Donating a car to charity may be a worthy cause, and its use will affect how it benefits the donor financially as a taxpayer. Well-established organizations such as Habitat for Humanity and Make-a-Wish Foundation accept donated vehicles; other organizations, such as local high schools and vocational schools may accept vehicles for auto shop classes. When you donate one, its fair market value may usually be deducted from federal taxes.
Most charities partnering with car donation partner companies enlist third-party firms to assist with managing auctions of donated cars, maximizing returns for the charity on each vehicle donated and thus determining its donation value; fair market value can usually be determined using pricing guides such as Kelley Blue Book or National Automobile Dealers Association Used Car Guide; when giving their vehicle away they should give a receipt stating the year, make and model of it to ensure tax deduction.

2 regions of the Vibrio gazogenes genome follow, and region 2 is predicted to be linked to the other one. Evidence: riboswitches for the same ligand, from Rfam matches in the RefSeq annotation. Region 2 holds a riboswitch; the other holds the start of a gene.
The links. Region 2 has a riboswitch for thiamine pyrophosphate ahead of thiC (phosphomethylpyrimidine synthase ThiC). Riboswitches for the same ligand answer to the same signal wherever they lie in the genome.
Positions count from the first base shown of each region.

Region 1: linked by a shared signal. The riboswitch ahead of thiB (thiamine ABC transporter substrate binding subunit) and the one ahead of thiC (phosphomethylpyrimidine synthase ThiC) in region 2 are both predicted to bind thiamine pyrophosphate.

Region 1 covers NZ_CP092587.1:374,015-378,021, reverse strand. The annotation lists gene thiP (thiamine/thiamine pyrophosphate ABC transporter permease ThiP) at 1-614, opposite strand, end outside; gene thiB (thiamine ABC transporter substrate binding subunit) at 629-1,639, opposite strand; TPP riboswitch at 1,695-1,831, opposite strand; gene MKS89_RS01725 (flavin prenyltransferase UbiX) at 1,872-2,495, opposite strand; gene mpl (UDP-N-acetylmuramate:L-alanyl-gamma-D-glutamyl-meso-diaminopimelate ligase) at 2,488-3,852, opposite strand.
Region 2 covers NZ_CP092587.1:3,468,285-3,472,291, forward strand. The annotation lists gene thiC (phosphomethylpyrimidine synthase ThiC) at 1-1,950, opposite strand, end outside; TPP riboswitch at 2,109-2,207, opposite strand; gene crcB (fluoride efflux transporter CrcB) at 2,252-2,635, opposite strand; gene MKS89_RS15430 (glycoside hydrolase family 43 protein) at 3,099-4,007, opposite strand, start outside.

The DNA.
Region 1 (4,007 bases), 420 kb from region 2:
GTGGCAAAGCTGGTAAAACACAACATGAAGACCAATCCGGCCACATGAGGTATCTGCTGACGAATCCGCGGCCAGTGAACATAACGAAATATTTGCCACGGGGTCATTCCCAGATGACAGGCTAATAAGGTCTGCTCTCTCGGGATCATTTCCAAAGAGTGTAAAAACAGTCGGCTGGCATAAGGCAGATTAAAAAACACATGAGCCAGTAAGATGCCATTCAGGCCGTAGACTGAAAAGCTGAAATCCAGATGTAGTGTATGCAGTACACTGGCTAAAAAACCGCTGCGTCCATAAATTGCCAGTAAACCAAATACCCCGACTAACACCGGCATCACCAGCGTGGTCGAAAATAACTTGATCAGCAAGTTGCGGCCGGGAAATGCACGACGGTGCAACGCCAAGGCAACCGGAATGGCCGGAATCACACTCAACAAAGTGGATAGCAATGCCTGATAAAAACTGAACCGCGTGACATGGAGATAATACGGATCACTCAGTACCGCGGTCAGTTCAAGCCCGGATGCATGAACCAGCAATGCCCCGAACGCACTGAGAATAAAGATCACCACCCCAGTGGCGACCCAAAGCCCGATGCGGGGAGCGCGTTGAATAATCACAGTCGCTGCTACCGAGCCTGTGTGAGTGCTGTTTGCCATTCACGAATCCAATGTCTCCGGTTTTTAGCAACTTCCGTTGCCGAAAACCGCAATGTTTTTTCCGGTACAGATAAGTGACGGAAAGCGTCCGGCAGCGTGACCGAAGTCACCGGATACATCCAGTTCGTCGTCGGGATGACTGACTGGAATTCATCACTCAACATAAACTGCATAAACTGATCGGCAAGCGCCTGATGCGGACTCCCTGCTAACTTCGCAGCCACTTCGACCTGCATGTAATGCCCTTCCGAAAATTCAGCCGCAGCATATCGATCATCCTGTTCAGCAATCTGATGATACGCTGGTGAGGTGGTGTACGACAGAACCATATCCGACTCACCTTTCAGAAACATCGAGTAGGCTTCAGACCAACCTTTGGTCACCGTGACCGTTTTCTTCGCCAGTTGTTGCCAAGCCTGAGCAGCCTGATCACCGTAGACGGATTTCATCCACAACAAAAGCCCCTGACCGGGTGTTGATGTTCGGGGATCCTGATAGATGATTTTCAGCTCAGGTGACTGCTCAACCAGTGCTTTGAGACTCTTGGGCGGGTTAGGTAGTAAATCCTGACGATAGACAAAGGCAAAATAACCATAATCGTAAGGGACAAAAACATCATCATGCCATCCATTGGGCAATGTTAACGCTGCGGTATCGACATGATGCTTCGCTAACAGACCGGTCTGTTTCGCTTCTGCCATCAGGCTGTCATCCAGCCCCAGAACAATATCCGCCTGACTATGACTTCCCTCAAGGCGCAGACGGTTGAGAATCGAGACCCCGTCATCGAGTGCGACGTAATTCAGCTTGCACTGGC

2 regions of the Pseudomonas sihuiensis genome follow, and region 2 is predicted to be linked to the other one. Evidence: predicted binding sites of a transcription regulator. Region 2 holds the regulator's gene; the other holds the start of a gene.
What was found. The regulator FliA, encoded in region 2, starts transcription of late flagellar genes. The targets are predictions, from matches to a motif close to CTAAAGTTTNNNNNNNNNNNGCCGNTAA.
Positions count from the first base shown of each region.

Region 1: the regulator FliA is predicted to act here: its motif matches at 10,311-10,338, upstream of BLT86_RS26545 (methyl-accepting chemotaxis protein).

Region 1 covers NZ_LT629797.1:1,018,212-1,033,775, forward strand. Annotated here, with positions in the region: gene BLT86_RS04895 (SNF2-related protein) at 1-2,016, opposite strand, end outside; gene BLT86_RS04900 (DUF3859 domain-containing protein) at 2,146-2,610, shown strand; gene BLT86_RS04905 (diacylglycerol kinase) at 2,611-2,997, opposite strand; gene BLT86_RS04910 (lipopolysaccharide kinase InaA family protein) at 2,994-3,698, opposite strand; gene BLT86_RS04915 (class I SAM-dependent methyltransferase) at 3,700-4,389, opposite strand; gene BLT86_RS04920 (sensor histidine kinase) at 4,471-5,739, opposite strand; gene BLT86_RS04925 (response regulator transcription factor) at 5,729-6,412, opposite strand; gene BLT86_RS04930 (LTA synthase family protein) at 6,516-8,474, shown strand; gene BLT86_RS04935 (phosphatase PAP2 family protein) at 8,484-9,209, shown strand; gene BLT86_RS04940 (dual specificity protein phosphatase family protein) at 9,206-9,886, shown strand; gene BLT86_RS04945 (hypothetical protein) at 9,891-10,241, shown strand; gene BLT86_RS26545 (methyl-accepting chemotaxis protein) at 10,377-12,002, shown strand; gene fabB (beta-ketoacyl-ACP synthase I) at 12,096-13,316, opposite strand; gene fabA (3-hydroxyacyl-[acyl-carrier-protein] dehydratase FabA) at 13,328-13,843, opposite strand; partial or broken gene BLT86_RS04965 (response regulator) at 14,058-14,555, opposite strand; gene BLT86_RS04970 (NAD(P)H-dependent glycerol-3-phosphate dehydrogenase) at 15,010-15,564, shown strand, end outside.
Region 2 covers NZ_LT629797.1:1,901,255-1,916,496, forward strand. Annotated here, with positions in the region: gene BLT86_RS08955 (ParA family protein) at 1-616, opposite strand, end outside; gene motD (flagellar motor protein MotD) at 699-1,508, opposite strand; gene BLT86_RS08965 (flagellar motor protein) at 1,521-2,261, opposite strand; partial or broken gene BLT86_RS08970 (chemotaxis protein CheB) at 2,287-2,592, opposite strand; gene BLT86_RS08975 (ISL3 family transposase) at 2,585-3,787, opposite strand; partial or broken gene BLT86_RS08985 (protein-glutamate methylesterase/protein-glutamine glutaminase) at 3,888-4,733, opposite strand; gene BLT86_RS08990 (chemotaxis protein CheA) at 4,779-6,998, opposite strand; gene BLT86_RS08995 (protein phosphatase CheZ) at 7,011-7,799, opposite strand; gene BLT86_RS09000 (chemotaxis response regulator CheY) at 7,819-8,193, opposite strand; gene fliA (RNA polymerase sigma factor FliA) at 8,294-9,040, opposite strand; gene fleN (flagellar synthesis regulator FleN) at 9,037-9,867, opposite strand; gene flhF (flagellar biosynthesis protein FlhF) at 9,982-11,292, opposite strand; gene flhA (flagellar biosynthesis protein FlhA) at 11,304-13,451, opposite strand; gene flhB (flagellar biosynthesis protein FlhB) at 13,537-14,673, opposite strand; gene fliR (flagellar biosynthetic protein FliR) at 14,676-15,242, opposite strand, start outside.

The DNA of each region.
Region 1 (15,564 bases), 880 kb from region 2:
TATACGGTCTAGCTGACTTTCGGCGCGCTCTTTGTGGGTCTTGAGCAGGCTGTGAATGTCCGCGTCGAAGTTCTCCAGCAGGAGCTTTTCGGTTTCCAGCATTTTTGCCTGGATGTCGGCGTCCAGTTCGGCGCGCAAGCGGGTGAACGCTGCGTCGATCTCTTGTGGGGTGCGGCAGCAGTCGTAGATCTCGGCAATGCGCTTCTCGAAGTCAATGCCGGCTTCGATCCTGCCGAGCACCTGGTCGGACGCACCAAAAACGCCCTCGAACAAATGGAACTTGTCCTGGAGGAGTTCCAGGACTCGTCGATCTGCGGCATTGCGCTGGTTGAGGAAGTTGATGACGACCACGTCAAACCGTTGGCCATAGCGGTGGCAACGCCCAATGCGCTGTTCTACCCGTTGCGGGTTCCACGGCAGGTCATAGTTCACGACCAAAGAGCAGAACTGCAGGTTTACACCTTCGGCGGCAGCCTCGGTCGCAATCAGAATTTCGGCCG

Charity must notify donors in a timely fashion of how it plans to use or dispose of the vehicle they donate, such as its sale
amount as a tax deduction. Charities should also inform donors if it plans on giving away the vehicle instead or using it in its operations.
Some charities do not even sell donated vehicles; rather, they give or use them in their operations – such as transporting clients for medical treatment – without selling it themselves. If this occurs, your vehicle could possibly be exempt from IRS Section 170’s requirement that donors of property valued over $5,000 must obtain an appraisal report for it.
Sometimes re-titling of vehicles by charities is not desirable as this could put them on the hook for any parking tickets issued to it or liability in case it is used in crimes. Instead, in such instances they should provide you with written acknowledgement as well as Form 1098-C or 8283 (Noncash Charitable Contributions), depending on which form applies and keep a copy with your tax records.